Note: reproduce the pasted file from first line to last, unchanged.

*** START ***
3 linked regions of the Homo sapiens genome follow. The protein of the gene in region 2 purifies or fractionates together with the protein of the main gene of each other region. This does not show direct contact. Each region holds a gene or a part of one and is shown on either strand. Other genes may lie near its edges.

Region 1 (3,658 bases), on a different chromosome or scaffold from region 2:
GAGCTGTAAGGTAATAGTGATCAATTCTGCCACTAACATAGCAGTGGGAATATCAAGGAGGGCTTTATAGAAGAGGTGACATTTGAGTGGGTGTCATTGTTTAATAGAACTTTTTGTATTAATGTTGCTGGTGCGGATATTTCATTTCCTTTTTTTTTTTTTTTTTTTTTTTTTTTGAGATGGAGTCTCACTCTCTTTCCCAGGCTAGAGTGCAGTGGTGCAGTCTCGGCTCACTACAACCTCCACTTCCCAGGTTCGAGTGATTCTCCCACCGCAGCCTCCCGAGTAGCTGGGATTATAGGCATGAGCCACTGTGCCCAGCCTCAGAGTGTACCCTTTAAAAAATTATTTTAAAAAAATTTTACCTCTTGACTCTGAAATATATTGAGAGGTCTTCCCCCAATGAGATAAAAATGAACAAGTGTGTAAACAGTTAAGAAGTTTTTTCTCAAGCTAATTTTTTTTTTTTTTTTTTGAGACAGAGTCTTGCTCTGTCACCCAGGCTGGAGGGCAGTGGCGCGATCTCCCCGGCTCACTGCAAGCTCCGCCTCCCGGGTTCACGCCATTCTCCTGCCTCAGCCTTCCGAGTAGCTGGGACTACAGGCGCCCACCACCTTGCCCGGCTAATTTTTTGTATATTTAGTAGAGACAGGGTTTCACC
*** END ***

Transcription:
3 linked regions of the Homo sapiens genome follow. The protein of the gene in region 2 purifies or fractionates together with the protein of the main gene of each other region. This does not show direct contact. Each region holds a gene or a part of one and is shown on either strand. Other genes may lie near its edges.

Region 1 (3,658 bases), on a different chromosome or scaffold from region 2:
GAGCTGTAAGGTAATAGTGATCAATTCTGCCACTAACATAGCAGTGGGAATATCAAGGAGGGCTTTATAGAAGAGGTGACATTTGAGTGGGTGTCATTGTTTAATAGAACTTTTTGTATTAATGTTGCTGGTGCGGATATTTCATTTCCTTTTTTTTTTTTTTTTTTTTTTTTTTTGAGATGGAGTCTCACTCTCTTTCCCAGGCTAGAGTGCAGTGGTGCAGTCTCGGCTCACTACAACCTCCACTTCCCAGGTTCGAGTGATTCTCCCACCGCAGCCTCCCGAGTAGCTGGGATTATAGGCATGAGCCACTGTGCCCAGCCTCAGAGTGTACCCTTTAAAAAATTATTTTAAAAAAATTTTACCTCTTGACTCTGAAATATATTGAGAGGTCTTCCCCCAATGAGATAAAAATGAACAAGTGTGTAAACAGTTAAGAAGTTTTTTCTCAAGCTAATTTTTTTTTTTTTTTTTTGAGACAGAGTCTTGCTCTGTCACCCAGGCTGGAGGGCAGTGGCGCGATCTCCCCGGCTCACTGCAAGCTCCGCCTCCCGGGTTCACGCCATTCTCCTGCCTCAGCCTTCCGAGTAGCTGGGACTACAGGCGCCCACCACCTTGCCCGGCTAATTTTTTGTATATTTAGTAGAGACAGGGTTTCACC